Community owned renewable energy is a great way to produce local jobs and profits, have action on global warming and increase social cohesion. Thousands of Australian’s could potentially own and benefit from community renewable energy opportunities, although our full potential in this arena has barely been realised as often there is a lack of funding to monitor appropriate locations. The SODAR wind monitoring unit may act as a game changer empowering communities to take planning and development of renewables into their own hands.
Embark Australia launched an exciting new national wind monitoring program for communities last week in Armidale, with the first deployment of a state-of the-art SODAR monitoring unit.
New England Wind (NEW) is the first community group to participate in the program, made possible through funding from the NSW Office of Environment and Heritage (OEH) and the Australian Environmental Grantmakers Network (AEGN). They will now undertake a year-long monitoring program across multiple sites in the New England region.
Many communities are inspired by the success of Hepburn Wind, Australia’s first community-owned wind farm. However, one of the key barriers for community wind development is a lack of funding to conduct wind monitoring. This new, low cost rental program for community groups provides access to high quality and bankable wind data for feasibility analysis. This will strengthen the business case for locally developed wind projects.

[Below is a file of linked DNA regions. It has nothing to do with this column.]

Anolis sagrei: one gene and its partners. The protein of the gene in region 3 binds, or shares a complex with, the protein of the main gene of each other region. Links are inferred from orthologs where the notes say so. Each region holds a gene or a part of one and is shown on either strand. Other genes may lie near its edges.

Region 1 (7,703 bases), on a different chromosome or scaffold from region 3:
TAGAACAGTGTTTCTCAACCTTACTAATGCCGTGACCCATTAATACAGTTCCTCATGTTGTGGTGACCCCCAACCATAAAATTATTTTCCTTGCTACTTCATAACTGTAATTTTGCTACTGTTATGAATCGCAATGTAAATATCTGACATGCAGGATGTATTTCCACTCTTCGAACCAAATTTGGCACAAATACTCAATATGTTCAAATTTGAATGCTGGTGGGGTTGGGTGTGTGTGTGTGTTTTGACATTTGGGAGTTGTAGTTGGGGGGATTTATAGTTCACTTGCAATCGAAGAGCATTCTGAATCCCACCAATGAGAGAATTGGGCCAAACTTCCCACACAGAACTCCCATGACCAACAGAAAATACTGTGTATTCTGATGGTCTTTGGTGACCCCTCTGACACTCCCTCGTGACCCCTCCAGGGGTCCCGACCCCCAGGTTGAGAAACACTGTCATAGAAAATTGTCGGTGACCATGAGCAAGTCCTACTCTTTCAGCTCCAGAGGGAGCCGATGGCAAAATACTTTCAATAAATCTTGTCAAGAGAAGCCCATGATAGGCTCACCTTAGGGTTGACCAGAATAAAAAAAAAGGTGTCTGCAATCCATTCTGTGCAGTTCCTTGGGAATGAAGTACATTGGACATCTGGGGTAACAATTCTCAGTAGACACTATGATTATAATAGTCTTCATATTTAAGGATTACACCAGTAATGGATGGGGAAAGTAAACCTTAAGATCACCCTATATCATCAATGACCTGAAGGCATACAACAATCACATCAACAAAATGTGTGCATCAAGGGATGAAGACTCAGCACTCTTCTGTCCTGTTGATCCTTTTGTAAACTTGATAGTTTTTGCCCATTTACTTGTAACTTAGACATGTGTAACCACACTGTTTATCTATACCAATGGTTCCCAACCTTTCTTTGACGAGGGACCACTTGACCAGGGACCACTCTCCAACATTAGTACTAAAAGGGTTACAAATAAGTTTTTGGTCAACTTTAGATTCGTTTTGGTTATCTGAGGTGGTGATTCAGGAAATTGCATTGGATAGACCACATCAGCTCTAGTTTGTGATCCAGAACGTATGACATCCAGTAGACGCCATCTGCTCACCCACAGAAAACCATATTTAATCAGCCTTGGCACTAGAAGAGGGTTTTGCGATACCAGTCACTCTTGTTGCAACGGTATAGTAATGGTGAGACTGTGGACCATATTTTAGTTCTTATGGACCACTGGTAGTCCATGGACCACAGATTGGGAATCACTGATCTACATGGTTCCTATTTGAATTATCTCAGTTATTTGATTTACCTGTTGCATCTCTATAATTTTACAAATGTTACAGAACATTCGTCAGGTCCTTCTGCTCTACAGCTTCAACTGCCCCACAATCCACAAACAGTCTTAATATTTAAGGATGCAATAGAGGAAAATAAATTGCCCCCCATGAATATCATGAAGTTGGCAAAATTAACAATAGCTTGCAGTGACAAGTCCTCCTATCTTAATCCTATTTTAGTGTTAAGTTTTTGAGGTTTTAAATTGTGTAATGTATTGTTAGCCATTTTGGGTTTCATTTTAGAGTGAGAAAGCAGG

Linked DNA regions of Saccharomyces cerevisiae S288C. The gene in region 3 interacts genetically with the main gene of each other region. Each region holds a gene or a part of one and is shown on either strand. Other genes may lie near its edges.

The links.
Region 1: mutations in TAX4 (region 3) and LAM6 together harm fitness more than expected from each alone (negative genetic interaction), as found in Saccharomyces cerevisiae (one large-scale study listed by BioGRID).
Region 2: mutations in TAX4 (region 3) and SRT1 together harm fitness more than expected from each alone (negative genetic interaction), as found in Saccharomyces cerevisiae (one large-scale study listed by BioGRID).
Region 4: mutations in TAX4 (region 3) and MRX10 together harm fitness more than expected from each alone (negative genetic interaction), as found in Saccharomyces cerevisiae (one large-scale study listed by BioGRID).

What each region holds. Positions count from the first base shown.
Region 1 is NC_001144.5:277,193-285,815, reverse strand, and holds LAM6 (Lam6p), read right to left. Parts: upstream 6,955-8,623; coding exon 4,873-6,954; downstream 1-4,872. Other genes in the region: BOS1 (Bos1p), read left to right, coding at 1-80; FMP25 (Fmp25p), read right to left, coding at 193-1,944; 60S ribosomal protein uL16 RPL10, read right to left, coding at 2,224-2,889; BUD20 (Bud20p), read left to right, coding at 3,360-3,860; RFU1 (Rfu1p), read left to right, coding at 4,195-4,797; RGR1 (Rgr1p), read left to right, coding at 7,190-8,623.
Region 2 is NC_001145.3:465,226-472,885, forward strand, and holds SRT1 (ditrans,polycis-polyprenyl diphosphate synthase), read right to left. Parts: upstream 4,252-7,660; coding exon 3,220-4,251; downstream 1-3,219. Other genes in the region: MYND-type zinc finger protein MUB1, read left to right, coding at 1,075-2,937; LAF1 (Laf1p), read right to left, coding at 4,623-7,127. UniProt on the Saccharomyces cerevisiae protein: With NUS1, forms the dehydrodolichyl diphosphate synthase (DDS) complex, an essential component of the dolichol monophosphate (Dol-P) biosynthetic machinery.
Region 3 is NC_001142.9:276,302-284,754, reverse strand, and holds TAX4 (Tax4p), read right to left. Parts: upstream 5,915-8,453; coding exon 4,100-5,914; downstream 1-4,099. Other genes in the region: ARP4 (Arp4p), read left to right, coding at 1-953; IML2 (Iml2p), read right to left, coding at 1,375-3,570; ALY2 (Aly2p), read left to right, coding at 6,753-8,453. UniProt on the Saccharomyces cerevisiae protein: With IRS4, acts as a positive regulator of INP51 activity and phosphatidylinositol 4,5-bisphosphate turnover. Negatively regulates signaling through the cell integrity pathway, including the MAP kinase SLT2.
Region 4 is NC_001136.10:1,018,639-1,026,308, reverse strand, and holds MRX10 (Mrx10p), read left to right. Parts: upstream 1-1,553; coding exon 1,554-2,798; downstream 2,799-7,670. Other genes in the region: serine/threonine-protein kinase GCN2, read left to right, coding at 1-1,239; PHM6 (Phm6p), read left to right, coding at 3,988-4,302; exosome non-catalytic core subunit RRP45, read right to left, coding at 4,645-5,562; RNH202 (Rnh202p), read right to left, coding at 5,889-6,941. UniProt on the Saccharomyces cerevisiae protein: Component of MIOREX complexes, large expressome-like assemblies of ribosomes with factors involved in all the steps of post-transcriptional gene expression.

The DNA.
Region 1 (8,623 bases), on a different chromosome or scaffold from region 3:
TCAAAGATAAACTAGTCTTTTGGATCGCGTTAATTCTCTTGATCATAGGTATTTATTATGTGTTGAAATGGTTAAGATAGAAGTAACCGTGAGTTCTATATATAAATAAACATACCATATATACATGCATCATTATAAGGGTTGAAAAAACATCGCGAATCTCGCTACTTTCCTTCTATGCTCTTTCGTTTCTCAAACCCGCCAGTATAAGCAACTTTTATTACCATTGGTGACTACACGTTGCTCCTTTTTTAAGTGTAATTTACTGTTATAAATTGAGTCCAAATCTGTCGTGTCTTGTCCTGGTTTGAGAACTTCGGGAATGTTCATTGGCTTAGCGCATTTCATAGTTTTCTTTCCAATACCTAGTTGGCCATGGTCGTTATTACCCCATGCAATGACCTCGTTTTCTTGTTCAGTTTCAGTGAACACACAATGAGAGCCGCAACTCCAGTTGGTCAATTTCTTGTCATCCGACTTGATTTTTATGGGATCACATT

Nick Lilley from Embark stated: “Acquiring a SODAR or monitoring mast takes resources that are often beyond even the most passionate community group. We are happy to now offer communities across Australia an affordable program to assess their local wind conditions and more readily develop community wind farms.”
Adam Blakester of NEW stated: “We are very pleased to roadtest this new program with Embark and have the opportunity to assess several sites in the New England region. Community energy enterprises can deliver many benefits to regional areas and it brings New England Wind a step closer to realising our vision for a community-owned wind farm.”
In Australia, there are currently three operating community-owned wind farms with several more in the pipeline. Embark will select participants for the program based on how advanced they are in project development.
For further information check out the Embark wiki article.